2010 Progress Report: Regional Infrastructure and Air Quality Planning in Light of Global Change
EPA Grant Number:
Regional Infrastructure and Air Quality Planning in Light of Global Change
, Donaghy, Kieran P.
, Mahowald, Natalie M.
, Zhang, Ke Max
EPA Project Officer:
October 1, 2009 through
September 30, 2012
(Extended to September 30, 2015)
Project Period Covered by this Report:
October 1, 2009 through September 30,2010
Adaptation for Future Air Quality Analysis and Decision Support Tools in Light of Global Change Impacts and Mitigation (2008)
Air Quality and Air Toxics
Global Climate Change
The purpose of the research is to:
1) determine how changes exogenous to the U.S. including changes in climate, changes in emissions and changes in the global economy will impact U.S. air quality over the Northeastern region of the United States in the future;
2) determine how long-term changes in transportation infrastructure, technology and power generation in response to future economic and regulatory changes (including those induced by climate change) will induce communities within the Northeastern U.S. to make regional scale changes in land-use, transportation and spatial interaction to reduce greenhouse gas emissions, and thus modify regional air-quality.
In the past year we have produced an interregional input-output (I-O) table for thirteen states and thirteen industries. The table was generated for the most recent benchmark year for which the commodity flow data was released. Using this data we generated a consistent time series on production for considered industries. We are presently employing the I-O table and the time-series data to estimate the parameters of a regional econometric input-output model (REIM).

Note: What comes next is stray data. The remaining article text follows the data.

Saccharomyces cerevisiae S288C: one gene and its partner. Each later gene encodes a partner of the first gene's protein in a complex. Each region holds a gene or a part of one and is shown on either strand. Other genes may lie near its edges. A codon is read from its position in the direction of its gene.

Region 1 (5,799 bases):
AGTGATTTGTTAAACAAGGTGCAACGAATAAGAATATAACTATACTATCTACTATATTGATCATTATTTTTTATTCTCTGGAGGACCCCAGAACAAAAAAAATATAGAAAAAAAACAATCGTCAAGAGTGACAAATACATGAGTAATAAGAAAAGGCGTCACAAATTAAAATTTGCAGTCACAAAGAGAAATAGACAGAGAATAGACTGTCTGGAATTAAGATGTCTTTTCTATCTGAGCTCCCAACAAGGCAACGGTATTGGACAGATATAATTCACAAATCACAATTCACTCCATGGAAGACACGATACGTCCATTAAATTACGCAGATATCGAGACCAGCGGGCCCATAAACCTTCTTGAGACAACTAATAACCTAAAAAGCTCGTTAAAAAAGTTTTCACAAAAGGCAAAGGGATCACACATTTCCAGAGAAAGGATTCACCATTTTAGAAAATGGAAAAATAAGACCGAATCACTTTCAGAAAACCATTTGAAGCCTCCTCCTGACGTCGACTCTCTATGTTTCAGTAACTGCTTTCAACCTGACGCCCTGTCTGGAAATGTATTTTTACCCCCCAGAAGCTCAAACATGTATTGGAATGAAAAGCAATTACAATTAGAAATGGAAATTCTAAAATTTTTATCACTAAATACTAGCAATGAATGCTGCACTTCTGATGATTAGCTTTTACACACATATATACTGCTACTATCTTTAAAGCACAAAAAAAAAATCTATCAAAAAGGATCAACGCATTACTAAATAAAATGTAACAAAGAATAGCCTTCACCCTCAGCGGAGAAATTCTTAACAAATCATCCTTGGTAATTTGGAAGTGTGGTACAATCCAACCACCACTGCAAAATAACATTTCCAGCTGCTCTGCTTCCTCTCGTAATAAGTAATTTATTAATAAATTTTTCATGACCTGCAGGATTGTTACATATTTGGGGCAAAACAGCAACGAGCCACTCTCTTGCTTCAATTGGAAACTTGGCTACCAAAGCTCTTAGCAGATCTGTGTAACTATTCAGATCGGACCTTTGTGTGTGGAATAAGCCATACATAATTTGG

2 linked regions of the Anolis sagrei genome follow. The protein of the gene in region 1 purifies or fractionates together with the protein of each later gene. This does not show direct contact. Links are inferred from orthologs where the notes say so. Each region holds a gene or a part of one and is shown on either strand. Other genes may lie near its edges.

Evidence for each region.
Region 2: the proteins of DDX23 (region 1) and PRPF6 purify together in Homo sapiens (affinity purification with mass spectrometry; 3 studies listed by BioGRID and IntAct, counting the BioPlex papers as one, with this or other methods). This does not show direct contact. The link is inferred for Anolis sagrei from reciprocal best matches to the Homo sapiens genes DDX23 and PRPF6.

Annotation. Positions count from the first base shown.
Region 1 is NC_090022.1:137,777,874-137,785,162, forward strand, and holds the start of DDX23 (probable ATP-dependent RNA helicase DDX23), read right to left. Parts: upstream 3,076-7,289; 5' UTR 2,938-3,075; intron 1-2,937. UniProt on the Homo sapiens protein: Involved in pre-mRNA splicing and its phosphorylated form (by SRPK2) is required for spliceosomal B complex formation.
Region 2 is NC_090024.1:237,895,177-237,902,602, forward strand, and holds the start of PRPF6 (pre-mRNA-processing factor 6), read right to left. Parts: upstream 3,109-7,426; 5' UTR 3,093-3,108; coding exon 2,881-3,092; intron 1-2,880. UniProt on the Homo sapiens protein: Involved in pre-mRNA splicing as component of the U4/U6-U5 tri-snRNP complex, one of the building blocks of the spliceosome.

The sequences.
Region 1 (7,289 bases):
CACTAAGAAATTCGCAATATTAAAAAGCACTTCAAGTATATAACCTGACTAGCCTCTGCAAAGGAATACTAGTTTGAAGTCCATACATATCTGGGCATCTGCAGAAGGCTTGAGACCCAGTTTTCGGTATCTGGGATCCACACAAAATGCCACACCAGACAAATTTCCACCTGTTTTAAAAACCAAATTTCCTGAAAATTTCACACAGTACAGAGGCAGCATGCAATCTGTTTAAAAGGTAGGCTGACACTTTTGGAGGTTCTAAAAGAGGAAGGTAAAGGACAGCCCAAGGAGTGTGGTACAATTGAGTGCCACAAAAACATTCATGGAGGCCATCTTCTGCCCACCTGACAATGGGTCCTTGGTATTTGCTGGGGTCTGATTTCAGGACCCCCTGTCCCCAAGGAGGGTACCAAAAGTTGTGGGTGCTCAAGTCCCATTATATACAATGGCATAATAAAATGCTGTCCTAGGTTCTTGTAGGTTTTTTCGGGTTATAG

In the past year we have run simulations to understand and estimate the import of pollution into the U.S. This has resulted in the following conclusions: (i) the summer ozone plume from Asia occurs at higher heights than the winter/spring plume and its concentration is higher; (ii) transport of Asian pollution to the surface over the U.S. tends to occur in the air subsiding air along isentropic surfaces to the west of cold fronts; (iii) while the summertime ozone plume is higher in concentration than the winter/spring ozone plume, it is not readily transported to the surface; (iv) the highest surface ozone concentrations over the U.S. attributable to Asian pollution occur during the spring months because the transport is efficient, ozone concentrations over Asia are relatively high during spring and relatively little ozone is destroyed en route.
In the upcoming year we plan to (i) employ the I-O table and the timeseries data on commodity flows to estimate the parameters of a regional econometric input-output model (REIM). Once the data have been generated, we will employ them in the econometric estimation of a dynamic commodity flow model; (ii) define future climate and emission scenarios on regional and local scales over the Northeast U.S. making use of the dynamic commodity flow model; (iii) hold a workshop with stakeholders and specifically defining regional emission trajectories over the Northeast U.S.; (iv) run CAM-chem in future climate-chemistry configurations, and (v) continue to evaluate the CAM-chem using present-day measurements.
No journal articles submitted with this report: View all 16 publications for this project
RFA, Scientific Discipline, Air, POLLUTION PREVENTION, Energy, climate change, Air Pollution Effects, Environmental Monitoring, Atmospheric Sciences, Atmosphere, atmospheric nitrogen, particulate matter, decision making, energy efficiency, environmental policy, forests, deforestation, ecosystem sustainability, air quality, Global Climate Change, land use
Progress and Final Reports:
2011 Progress Report
2012 Progress Report
2013 Progress Report